Unquestionably, the QR code has entered the daily life of people all over the world with the Sanitary Pass. To be convinced, simply consult the search trends for the term “QR code” on Google Trends : terme “QR code” sur Google Trends :
This unexpected notoriety of small black squares among the general public has not been without consequences on its use in professional world. Now, unlike RFID, everyone knows how to scan and use a QR code. Here is a quick overview of the most common uses.
The QR code for pointing
While QR code pointing solutions are now mature and inexpensive, they are not, howerver, popular with companies, especially in France.
At issue: the diffuclties inherent in the use of professional smarthphones for field workers.
The need to use geofencing to limit cheating is also a challenge for widespread user adoption.
While technologies like the secure Ubiqod Key QR code get around this barrier, many customers still prefer to use our connected pointing buttons, a device considered “unapologetic”, espcially in thehousehold and maintenance fields.
It is worth noting that in some countries we are deploying QR code clocking systems for thousands of workers, especially on large construction sites.
The QR code for production tracking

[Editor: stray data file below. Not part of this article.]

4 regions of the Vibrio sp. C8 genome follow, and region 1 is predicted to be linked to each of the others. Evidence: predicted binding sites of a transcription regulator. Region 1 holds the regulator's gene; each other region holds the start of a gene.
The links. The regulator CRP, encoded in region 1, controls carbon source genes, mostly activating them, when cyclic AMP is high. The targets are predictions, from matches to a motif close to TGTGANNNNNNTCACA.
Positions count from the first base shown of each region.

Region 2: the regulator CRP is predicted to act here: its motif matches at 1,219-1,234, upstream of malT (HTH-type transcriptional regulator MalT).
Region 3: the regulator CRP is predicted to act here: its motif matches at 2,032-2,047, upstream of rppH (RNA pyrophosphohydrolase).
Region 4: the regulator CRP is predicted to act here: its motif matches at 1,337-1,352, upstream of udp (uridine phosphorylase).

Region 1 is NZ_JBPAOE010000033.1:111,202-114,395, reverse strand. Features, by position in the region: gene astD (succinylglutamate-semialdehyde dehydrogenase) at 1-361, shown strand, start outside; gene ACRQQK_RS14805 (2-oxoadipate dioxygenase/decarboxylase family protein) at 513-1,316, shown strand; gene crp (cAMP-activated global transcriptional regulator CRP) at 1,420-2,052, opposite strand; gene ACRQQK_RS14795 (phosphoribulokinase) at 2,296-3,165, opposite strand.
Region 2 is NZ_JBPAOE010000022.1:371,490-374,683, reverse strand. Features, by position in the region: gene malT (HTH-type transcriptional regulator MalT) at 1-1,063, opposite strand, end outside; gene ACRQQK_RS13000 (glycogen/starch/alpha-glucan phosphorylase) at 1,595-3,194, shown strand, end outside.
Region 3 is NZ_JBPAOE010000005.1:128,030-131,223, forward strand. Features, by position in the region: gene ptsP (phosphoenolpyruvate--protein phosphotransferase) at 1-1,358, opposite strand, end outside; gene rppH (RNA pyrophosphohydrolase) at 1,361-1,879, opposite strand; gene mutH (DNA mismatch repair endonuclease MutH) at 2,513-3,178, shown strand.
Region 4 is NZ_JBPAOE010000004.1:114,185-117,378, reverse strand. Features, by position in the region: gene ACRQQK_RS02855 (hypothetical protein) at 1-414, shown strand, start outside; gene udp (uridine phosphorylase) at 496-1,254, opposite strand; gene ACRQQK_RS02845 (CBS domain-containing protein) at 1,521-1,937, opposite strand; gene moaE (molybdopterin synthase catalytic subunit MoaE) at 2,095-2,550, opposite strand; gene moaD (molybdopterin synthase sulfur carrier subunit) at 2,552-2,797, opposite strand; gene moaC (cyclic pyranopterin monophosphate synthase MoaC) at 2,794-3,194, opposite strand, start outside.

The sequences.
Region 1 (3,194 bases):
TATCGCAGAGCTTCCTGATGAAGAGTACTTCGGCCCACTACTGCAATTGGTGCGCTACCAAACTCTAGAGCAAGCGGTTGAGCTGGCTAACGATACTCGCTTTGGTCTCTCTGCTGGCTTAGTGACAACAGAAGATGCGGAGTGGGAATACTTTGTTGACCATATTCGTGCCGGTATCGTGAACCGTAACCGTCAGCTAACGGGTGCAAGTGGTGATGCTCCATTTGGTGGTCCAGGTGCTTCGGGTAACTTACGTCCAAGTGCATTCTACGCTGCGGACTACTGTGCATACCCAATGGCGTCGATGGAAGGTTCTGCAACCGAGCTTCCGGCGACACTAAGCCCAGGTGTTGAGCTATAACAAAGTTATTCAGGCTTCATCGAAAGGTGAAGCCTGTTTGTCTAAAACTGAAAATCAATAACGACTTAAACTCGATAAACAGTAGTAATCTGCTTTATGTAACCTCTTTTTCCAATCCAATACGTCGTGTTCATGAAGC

QR codes are particularly widespread on production lines, the field for which they were invented. At Skiply, we’ve seen this usage literally explode, especially with our process tracking app connected to monday.com.
The QR code for inventories
The geographical location of equipment (for example a construction site skip) is a recurrent need of our customers from the construction industry. The use of a GPS sensor to be attached to the equipment works, but represents a too high cost in most cases.
With Skiply’s geolocated QR codes, one scan is all it takes to inventory a piece of equipment and trace its location via the GPS of the user’s smartphone.
The QR code for satisfaction surveys
Skiply has been deploying QR codes to collect customer feedback since 2016, particularly in Vinci airports. But despite the explosion of its adoption from 2020, collecting customer feedback through this channel is still and always a matter of context.
It is important to highlight the collection process, as well as to encourage users or customers to scan the code to give their opinion. Here again, the number of feedbacks collected remains much lower than what is achieved with the help of satisfaction terminals.
The ideal solution: the kiosk with a QR code on the poster, as shown here at E. Leclerc:
As we have seen, the QR code is now everywhere. However, its generalized adoption is not yet for tomorrow, but it is a very good and inexpensive complementary device for professional uses in the field.